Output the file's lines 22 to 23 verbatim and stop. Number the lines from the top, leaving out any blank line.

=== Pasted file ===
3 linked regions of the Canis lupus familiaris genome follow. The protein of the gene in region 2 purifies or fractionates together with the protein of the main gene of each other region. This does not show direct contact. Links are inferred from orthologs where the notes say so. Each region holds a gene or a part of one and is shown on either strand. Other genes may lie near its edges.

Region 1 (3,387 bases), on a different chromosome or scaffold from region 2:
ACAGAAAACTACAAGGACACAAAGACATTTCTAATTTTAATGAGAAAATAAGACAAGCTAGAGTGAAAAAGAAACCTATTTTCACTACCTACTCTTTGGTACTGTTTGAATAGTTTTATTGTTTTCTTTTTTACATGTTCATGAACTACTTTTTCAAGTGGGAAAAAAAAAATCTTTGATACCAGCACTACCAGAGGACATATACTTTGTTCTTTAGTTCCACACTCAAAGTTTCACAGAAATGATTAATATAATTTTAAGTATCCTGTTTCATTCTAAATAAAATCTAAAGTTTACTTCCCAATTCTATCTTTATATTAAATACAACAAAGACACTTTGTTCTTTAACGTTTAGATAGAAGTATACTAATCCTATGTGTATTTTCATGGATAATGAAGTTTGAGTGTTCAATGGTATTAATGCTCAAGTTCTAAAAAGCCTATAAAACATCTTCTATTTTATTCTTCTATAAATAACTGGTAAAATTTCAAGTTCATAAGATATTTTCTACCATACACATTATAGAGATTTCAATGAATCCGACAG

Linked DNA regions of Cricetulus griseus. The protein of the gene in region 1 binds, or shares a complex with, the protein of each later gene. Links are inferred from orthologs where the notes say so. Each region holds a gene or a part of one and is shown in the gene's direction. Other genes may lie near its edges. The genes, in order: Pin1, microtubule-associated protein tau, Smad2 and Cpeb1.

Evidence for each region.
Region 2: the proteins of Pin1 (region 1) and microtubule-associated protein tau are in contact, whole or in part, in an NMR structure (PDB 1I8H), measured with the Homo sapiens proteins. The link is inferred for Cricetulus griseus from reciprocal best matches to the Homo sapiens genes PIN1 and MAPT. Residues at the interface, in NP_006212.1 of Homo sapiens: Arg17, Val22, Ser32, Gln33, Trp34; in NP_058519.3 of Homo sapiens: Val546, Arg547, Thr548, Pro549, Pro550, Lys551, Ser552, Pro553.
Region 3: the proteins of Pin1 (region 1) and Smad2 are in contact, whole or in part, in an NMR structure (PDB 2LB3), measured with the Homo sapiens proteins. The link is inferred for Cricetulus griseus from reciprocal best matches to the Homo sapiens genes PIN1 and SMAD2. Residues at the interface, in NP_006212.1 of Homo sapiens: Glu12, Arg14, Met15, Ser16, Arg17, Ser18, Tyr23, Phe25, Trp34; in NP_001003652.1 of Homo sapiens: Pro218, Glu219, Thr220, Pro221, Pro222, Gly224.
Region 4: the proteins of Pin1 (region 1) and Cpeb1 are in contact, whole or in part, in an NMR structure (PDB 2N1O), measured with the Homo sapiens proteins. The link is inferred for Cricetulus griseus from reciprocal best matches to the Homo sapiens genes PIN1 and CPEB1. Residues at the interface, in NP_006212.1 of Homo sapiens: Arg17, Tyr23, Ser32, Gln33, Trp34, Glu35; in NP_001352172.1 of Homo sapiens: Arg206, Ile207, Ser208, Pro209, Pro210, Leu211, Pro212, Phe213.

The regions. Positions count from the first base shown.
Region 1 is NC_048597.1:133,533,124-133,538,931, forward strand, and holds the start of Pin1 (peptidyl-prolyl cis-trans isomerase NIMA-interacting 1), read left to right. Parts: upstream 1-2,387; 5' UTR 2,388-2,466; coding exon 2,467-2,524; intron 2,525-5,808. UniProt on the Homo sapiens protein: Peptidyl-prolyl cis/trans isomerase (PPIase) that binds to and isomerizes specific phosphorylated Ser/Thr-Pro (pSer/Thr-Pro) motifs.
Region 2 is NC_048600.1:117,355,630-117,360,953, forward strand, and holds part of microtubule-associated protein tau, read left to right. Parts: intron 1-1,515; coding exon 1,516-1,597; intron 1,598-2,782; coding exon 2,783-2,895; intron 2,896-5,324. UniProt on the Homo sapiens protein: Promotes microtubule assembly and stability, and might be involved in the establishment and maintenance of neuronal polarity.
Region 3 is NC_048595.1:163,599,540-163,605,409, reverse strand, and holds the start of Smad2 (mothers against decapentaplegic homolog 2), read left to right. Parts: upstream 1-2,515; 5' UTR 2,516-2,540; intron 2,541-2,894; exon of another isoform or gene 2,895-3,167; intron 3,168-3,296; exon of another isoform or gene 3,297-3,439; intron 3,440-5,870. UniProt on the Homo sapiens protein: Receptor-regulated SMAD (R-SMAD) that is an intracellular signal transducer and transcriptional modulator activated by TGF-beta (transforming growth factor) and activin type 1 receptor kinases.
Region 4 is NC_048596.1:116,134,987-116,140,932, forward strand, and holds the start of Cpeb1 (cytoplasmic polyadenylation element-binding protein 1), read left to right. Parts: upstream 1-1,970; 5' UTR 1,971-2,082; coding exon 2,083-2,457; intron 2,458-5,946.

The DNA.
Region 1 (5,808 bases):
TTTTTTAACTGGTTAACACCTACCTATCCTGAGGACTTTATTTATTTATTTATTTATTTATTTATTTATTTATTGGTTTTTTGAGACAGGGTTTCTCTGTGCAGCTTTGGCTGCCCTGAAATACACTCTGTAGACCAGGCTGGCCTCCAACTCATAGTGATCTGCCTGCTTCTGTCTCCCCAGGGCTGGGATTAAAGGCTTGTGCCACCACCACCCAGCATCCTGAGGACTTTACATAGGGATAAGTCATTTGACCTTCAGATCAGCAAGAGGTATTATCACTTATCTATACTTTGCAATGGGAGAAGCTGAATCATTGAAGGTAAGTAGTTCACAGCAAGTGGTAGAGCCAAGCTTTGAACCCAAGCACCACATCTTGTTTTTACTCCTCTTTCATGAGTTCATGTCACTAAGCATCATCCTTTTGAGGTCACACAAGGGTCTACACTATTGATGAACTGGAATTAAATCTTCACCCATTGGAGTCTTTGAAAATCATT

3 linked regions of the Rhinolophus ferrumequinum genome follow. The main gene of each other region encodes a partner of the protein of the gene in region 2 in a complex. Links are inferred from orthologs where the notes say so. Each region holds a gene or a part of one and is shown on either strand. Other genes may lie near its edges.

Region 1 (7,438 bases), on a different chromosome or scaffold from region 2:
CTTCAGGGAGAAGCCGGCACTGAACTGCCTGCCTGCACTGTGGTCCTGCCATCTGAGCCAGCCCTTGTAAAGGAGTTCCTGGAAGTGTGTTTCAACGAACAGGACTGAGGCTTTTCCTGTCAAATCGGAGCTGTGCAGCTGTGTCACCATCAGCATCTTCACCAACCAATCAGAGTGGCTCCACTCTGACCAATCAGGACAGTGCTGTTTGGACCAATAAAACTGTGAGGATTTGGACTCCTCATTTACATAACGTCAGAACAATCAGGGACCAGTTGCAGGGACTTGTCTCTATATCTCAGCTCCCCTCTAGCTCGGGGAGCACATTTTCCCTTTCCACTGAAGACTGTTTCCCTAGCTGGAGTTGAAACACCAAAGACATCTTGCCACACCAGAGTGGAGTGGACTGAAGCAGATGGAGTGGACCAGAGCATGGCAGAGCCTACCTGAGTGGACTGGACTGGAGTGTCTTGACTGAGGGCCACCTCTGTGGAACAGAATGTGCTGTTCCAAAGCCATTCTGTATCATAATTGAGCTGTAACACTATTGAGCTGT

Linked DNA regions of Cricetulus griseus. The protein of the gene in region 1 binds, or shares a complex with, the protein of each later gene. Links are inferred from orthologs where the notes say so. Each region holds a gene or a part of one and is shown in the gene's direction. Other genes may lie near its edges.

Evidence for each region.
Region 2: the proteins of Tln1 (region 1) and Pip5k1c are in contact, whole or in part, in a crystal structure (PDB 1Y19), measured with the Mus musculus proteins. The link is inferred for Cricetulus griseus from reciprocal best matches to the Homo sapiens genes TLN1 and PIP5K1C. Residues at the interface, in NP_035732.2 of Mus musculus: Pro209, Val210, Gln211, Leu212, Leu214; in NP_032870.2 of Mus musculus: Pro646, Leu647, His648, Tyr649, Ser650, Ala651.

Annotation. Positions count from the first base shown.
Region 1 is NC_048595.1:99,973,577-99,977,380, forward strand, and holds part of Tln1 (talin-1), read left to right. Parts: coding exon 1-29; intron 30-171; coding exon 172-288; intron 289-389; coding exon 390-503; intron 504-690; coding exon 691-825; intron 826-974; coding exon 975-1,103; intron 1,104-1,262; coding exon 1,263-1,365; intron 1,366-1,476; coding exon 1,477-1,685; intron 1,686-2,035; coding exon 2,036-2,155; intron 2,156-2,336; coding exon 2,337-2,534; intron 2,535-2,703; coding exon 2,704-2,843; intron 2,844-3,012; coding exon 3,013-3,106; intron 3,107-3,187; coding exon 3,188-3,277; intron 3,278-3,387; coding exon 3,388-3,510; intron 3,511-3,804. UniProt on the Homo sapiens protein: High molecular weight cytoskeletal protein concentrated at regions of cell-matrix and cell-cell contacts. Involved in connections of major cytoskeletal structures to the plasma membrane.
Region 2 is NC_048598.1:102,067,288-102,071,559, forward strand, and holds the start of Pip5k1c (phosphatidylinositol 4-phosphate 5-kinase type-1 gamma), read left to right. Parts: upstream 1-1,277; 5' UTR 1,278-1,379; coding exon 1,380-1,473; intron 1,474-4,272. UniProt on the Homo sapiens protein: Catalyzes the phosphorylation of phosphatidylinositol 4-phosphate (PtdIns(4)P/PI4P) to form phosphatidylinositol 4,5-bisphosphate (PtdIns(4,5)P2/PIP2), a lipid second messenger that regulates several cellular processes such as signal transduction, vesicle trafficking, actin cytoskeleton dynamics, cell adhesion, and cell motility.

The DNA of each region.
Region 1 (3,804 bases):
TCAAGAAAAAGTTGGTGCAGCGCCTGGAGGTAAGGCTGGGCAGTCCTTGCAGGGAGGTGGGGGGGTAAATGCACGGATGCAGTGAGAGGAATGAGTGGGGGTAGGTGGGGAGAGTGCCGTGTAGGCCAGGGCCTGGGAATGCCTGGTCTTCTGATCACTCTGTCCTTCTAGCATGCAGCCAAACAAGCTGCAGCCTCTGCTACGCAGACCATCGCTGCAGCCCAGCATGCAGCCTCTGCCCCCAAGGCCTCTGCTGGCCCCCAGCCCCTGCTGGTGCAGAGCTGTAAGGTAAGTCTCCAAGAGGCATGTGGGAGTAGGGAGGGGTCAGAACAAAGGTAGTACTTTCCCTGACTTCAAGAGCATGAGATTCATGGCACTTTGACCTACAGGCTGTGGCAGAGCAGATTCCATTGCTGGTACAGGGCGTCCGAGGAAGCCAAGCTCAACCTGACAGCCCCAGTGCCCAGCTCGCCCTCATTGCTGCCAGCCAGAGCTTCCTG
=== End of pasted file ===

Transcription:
Region 2: the proteins of Tln1 (region 1) and Pip5k1c are in contact, whole or in part, in a crystal structure (PDB 1Y19), measured with the Mus musculus proteins. The link is inferred for Cricetulus griseus from reciprocal best matches to the Homo sapiens genes TLN1 and PIP5K1C. Residues at the interface, in NP_035732.2 of Mus musculus: Pro209, Val210, Gln211, Leu212, Leu214; in NP_032870.2 of Mus musculus: Pro646, Leu647, His648, Tyr649, Ser650, Ala651.

Annotation. Positions count from the first base shown.